The air also has been amazingly dry. On several days this month, afternoon humidity actually dropped into the teens, lower than typical March readings in Las Vegas and Yuma, Ariz.
While droughts around here appear with a regularity that SEPTA could envy, no one is using the "D" word quite yet.
Still, the bone-dry conditions in New Jersey contributed to 511 minor fires that have charred 1,297 acres and prompted a statewide ban on open campfires. Pennsylvania has issued a fire "alert" warning but no statewide restrictions.
Nature's demand for water could become a concern. The region's trees are about to turn into six million pumps drawing moisture from the ground to feed voracious leaves.
For now, however, thanks to generous rains in the fall and early winter, the impacts of the March dryness have not been catastrophic - even for many tree-pollen sufferers.
"It's been a very odd season so far," said Donald J. Dvorin, Philadelphia's official pollen counter for the Chicago-based American Academy of Allergy, Asthma and Immunology.
The season got off to a roaring start earlier this month with counts immediately jumping to extreme levels, said Dvorin, also a specialist with the Asthma Center, which has six offices in the region.
At midmonth, the allergy business quieted as a cool spell caused tree buds to clam up.
Dvorin warned that if the weather warms substantially next week, the trees are going to have a reproductive orgy.
Provided you're not sneezing your brains out, the dry spell is perfect for outdoor projects.
"We don't want to be slogging around the mud," said Barry A. Bessler, chief of staff for Fairmount Park. There, the planting season has been particularly productive. The bright-pink Okami cherry blossoms on Kelly Drive are unfolding close to schedule.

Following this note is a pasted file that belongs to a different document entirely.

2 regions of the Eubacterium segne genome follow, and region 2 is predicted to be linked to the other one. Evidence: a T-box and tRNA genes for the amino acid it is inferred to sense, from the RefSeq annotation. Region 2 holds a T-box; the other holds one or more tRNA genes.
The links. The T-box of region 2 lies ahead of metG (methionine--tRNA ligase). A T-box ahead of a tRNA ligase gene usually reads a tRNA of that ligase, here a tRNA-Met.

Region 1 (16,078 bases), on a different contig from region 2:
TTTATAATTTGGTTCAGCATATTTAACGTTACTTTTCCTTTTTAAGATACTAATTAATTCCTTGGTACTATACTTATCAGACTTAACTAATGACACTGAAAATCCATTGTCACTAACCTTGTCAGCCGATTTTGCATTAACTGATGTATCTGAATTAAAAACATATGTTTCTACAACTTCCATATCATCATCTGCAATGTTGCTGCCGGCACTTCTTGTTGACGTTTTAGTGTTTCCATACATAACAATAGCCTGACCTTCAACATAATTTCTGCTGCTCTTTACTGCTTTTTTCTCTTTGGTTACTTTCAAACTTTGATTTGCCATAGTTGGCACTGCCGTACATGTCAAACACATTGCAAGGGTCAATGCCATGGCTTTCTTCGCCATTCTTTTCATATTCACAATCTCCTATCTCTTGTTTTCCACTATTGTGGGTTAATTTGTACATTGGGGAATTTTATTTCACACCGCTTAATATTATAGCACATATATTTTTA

"It's been quite good for the farmers," said Frankenfield, who works for Pennsylvania State University's agricultural extension in Montgomery County. They have been able to plant oats and alfalfa and haul manure without March mudness.
Frankenfield said he was chisel-plowing a field in Souderton last week after a hard overnight frost. Usually in March, the morning sun turns the soil to mush, melting the snaggletoothed ice puddles and releasing the water in the ground. Not this year. Plowing was a breeze.
"It's shaping up to be a beautiful spring," said Paul Meyer, director of the Morris Arboretum in Chestnut Hill.
The soil owes its health to the ample rains starting in October. On Feb. 11-12, a storm dumped 12 to 20 inches of snow on the region. Since then, less than an inch of rain has fallen.
March has been dominated by a strong and persistent blocking pattern in the upper atmosphere over the Canadian maritimes that repelled storms, said Anthony Gigi, a meteorologist at the National Weather Service office in Mount Holly, N.J.
The long-range forecasts see no break in the dryness, which would have obvious impacts on water supplies as the weather turns warmer.
In the meantime, the short-term effects were evident to Gigi when he took his son to baseball practice in Mount Laurel.
"The boys were throwing clay into the sky to see the dust plumes in the lights," he said. "Usually this time of year we try to keep them from taking mud baths."
Contact Anthony R. Wood at 610-313-8210 or firstname.lastname@example.org.
To see a spring slideshow, go to http://go.philly.com/flowers